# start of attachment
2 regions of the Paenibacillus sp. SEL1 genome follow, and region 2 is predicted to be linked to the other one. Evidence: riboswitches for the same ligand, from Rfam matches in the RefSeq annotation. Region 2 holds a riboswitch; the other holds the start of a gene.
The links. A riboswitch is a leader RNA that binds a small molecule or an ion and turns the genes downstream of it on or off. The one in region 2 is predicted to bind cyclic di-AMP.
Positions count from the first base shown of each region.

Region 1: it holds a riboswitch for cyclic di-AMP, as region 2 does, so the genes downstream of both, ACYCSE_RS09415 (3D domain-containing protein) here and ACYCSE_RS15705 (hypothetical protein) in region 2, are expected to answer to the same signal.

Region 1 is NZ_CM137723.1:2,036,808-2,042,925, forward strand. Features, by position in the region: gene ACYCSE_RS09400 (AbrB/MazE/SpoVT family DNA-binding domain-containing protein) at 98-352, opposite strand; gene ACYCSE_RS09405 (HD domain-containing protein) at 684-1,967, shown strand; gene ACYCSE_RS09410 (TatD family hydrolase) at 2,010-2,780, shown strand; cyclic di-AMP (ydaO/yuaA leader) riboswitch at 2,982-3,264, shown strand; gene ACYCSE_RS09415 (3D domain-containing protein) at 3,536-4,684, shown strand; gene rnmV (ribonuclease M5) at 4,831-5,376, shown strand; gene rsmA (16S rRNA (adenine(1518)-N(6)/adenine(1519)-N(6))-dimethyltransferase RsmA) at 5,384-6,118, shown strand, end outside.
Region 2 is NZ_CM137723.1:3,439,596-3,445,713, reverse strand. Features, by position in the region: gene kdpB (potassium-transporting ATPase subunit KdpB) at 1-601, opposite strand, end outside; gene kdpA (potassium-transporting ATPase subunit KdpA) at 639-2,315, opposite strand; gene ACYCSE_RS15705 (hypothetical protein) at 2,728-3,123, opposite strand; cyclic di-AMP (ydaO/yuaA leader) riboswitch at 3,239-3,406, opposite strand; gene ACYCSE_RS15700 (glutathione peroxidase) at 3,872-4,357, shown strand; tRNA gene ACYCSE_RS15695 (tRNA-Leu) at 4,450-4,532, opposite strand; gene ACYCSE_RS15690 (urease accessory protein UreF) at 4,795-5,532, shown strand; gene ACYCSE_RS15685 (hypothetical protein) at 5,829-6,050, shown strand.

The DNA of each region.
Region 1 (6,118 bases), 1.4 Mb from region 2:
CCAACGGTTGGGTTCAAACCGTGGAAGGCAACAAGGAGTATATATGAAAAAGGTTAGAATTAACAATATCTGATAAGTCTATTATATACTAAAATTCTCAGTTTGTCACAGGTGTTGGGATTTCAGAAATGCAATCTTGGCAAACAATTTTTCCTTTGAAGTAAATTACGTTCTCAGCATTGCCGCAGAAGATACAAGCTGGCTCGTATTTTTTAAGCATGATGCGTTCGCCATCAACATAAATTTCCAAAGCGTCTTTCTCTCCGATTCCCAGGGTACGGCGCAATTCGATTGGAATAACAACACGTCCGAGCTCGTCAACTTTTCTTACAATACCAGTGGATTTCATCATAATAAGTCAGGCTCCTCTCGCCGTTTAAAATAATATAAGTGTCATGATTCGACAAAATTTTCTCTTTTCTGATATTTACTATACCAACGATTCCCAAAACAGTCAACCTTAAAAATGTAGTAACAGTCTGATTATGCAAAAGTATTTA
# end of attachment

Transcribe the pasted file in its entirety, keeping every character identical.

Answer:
2 regions of the Paenibacillus sp. SEL1 genome follow, and region 2 is predicted to be linked to the other one. Evidence: riboswitches for the same ligand, from Rfam matches in the RefSeq annotation. Region 2 holds a riboswitch; the other holds the start of a gene.
The links. A riboswitch is a leader RNA that binds a small molecule or an ion and turns the genes downstream of it on or off. The one in region 2 is predicted to bind cyclic di-AMP.
Positions count from the first base shown of each region.

Region 1: it holds a riboswitch for cyclic di-AMP, as region 2 does, so the genes downstream of both, ACYCSE_RS09415 (3D domain-containing protein) here and ACYCSE_RS15705 (hypothetical protein) in region 2, are expected to answer to the same signal.

Region 1 is NZ_CM137723.1:2,036,808-2,042,925, forward strand. Features, by position in the region: gene ACYCSE_RS09400 (AbrB/MazE/SpoVT family DNA-binding domain-containing protein) at 98-352, opposite strand; gene ACYCSE_RS09405 (HD domain-containing protein) at 684-1,967, shown strand; gene ACYCSE_RS09410 (TatD family hydrolase) at 2,010-2,780, shown strand; cyclic di-AMP (ydaO/yuaA leader) riboswitch at 2,982-3,264, shown strand; gene ACYCSE_RS09415 (3D domain-containing protein) at 3,536-4,684, shown strand; gene rnmV (ribonuclease M5) at 4,831-5,376, shown strand; gene rsmA (16S rRNA (adenine(1518)-N(6)/adenine(1519)-N(6))-dimethyltransferase RsmA) at 5,384-6,118, shown strand, end outside.
Region 2 is NZ_CM137723.1:3,439,596-3,445,713, reverse strand. Features, by position in the region: gene kdpB (potassium-transporting ATPase subunit KdpB) at 1-601, opposite strand, end outside; gene kdpA (potassium-transporting ATPase subunit KdpA) at 639-2,315, opposite strand; gene ACYCSE_RS15705 (hypothetical protein) at 2,728-3,123, opposite strand; cyclic di-AMP (ydaO/yuaA leader) riboswitch at 3,239-3,406, opposite strand; gene ACYCSE_RS15700 (glutathione peroxidase) at 3,872-4,357, shown strand; tRNA gene ACYCSE_RS15695 (tRNA-Leu) at 4,450-4,532, opposite strand; gene ACYCSE_RS15690 (urease accessory protein UreF) at 4,795-5,532, shown strand; gene ACYCSE_RS15685 (hypothetical protein) at 5,829-6,050, shown strand.

The DNA of each region.
Region 1 (6,118 bases), 1.4 Mb from region 2:
CCAACGGTTGGGTTCAAACCGTGGAAGGCAACAAGGAGTATATATGAAAAAGGTTAGAATTAACAATATCTGATAAGTCTATTATATACTAAAATTCTCAGTTTGTCACAGGTGTTGGGATTTCAGAAATGCAATCTTGGCAAACAATTTTTCCTTTGAAGTAAATTACGTTCTCAGCATTGCCGCAGAAGATACAAGCTGGCTCGTATTTTTTAAGCATGATGCGTTCGCCATCAACATAAATTTCCAAAGCGTCTTTCTCTCCGATTCCCAGGGTACGGCGCAATTCGATTGGAATAACAACACGTCCGAGCTCGTCAACTTTTCTTACAATACCAGTGGATTTCATCATAATAAGTCAGGCTCCTCTCGCCGTTTAAAATAATATAAGTGTCATGATTCGACAAAATTTTCTCTTTTCTGATATTTACTATACCAACGATTCCCAAAACAGTCAACCTTAAAAATGTAGTAACAGTCTGATTATGCAAAAGTATTTA